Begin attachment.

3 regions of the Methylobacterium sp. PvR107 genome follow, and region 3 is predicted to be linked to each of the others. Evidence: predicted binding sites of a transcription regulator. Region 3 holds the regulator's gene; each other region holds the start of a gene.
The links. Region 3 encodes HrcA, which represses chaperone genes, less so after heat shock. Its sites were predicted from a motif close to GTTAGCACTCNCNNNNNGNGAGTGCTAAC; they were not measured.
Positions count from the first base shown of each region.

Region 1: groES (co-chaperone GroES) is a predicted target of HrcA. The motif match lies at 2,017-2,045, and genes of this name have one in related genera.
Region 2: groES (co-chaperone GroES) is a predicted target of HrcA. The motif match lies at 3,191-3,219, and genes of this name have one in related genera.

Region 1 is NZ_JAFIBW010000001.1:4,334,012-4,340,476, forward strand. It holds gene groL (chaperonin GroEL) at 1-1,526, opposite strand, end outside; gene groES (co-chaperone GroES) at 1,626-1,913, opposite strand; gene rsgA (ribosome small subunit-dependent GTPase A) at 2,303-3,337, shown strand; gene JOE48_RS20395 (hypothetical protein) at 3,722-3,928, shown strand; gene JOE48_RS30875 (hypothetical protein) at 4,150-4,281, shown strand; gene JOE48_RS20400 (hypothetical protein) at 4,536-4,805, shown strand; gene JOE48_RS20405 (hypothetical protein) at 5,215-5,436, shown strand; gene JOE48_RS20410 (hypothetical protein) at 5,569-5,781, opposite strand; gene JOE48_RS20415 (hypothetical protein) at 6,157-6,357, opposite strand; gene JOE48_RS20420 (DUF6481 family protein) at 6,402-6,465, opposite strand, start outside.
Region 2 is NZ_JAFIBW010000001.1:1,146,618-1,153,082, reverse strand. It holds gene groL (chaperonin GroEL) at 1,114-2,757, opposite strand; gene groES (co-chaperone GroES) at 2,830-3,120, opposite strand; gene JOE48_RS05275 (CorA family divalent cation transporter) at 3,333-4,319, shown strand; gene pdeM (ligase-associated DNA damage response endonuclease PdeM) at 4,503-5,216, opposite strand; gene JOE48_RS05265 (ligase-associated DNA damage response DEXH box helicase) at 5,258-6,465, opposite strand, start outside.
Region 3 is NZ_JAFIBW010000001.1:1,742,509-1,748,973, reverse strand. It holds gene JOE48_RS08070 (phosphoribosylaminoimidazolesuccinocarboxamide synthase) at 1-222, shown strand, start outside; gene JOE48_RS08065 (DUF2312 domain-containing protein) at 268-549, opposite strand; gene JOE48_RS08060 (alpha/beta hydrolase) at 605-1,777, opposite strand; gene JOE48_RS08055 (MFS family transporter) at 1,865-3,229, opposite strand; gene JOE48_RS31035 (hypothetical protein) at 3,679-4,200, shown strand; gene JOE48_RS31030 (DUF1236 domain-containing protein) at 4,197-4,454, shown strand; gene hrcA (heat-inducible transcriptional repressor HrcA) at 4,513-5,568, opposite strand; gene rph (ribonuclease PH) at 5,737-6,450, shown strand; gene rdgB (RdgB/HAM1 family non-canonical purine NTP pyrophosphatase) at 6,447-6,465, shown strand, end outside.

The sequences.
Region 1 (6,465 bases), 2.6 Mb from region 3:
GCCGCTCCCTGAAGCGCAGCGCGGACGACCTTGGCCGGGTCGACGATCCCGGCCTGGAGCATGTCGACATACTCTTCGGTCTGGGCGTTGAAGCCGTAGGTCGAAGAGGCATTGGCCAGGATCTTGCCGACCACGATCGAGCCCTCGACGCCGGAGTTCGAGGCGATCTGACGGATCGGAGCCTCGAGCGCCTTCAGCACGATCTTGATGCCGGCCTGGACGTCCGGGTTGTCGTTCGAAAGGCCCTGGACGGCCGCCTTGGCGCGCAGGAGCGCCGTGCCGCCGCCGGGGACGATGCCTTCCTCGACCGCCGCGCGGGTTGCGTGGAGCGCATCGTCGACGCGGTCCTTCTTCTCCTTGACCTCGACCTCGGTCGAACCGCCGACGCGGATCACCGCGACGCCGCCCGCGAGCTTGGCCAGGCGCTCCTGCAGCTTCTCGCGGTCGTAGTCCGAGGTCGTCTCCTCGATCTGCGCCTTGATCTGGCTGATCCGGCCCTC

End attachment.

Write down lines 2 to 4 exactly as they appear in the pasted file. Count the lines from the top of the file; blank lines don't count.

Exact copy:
The links. Region 3 encodes HrcA, which represses chaperone genes, less so after heat shock. Its sites were predicted from a motif close to GTTAGCACTCNCNNNNNGNGAGTGCTAAC; they were not measured.
Positions count from the first base shown of each region.

Region 1: groES (co-chaperone GroES) is a predicted target of HrcA. The motif match lies at 2,017-2,045, and genes of this name have one in related genera.